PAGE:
Amos Kiruku is a free man having spent a decade behind bars after he was convicted of attempting to defile a four-year-old.
Kiruku, who maintains his innocence, served his sentence in four different prisons.
He speaks on life in prison and how he is rebuilding his life.
You spent ten years in prison. Can you tell us what happened?
Things happened really fast on September 6th, 2007. I woke up early in the morning and went to my neighbour’s where I was a casual labourer.
She instructed me to go to the river bank and cut a tree. My wife was not feeling well, so I asked her to excuse me for 2 hours so that I could check up on her.
I headed to a nearby shopping centre and bought a half kilogramme of pork and went direct home. I found out that she had gone to the dispensary and I started preparing lunch. I later dashed out to buy salt. I forgot to lock the door and that mistake cost me big time.
What do you mean?
When I came back, I found my neighbour’s children inside my house eating the meal I had prepared. I took a cane, disciplined and told them to leave my house.
I closed the door and went back to the shop to buy some onions, potatoes and a packet of unga so that I could make samosas to hawk in the evening. Once I returned from the shop, I learnt that there was a child who was hiding inside my house.
When I opened the door, she came out of the house screaming and in a span of five minutes, the compound was full of people chanting ‘he is a rapist’. One of my neighbours hit me with a metal rod on the head while others descended on me with kicks and blows. They accused me of sleeping with a 4-year-old child.
Did you defend yourself?
Yes. I took a jembe and scared off the mob and ran to the chief’s camp where I reported the matter. But things took a sudden twist. Cops were called and they arrested me.
The next day, I was arraigned in court, where I denied the charges. Later, I was remanded at Industrial area for three years until the judgment was made on October 26, 2010.
I was found guilty, sentenced to 10 years and taken to Kamiti prison. Later I was transferred to King’on’go, then Naivasha and finally Athi river.
What about your wife and children?
That is the saddest part because my wife remarried immediately I was sent to prison. She told my kids that I was a rapist. But they believed me and used to visit me in prison.
How was life in prison?
I was afraid because I had health complications. It was a struggle. Adjusting to a routine like time to eat, sleep, morning duties was difficult. But I made friends and we used to encourage each other.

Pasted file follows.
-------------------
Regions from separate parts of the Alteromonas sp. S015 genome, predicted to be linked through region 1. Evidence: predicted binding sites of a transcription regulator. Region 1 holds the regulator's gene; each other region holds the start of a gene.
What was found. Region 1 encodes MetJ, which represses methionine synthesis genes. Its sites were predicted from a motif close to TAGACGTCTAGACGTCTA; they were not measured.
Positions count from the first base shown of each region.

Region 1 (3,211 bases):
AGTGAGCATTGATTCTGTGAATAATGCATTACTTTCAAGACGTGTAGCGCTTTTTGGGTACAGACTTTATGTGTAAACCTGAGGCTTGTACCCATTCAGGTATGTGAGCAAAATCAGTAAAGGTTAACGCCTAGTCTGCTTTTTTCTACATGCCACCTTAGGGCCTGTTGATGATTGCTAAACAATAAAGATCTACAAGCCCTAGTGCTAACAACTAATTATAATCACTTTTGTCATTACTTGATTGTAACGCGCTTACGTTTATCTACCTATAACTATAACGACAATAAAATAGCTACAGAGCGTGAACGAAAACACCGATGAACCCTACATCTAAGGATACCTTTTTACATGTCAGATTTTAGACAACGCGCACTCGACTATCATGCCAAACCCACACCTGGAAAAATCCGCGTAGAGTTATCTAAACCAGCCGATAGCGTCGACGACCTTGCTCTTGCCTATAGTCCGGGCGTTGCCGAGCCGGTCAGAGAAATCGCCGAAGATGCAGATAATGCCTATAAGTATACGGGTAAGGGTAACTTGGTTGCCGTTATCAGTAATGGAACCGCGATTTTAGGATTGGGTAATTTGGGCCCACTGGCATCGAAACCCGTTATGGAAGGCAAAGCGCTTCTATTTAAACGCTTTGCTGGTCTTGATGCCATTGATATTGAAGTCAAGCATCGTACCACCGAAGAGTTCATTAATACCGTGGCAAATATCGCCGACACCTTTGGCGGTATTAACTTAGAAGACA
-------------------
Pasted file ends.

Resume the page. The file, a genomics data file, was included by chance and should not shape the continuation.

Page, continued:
How was it being a prefect in prison?
It was an honour because the prison officials saw my leadership qualities. For one to hold that position, you must have stayed in prison for more than three years and exhibited high level of discipline.
I also had a close relationship with fellow inmates at Athi river prison and I was tasked with making sure that nobody missed food or went for a second round.
I also used to coach inmates on shoe and leather production thanks to the training I had acquired while I worked at Bata, Limuru in 1986.
Describe your last day in prison?
It was one of the best days in my life. But I was also emotional because I was bidding goodbye to the people who had become family.
I woke up early in the morning, prayed and thanked God for keeping me safe behind the prison walls for 10 years.
I made a covenant with God that the first thing I would do when I go back home was to make peace with those who threw me in jail.
Did your family members welcome you back home when you were released?
Yes, but the joy only lasted for a short time because I received hostility afterwards.
My brothers were not so kind. Anyway, a well-wisher gave me Sh200 that I used to buy stitching tools, glue and started repairing shoes by the roadside.
I can say that I’m slowly getting back on my feet.
What are your plans now that you are a free man?
I believe that all is not lost and God willing I plan to marry again. I also plan to look for capital to boost my small business.
I only need Sh30, 000 to transform my life and be able to afford medicine. People should stop condemning ex-convicts because they are human too.
The government should make sure that their welfare is looked into after leaving prison.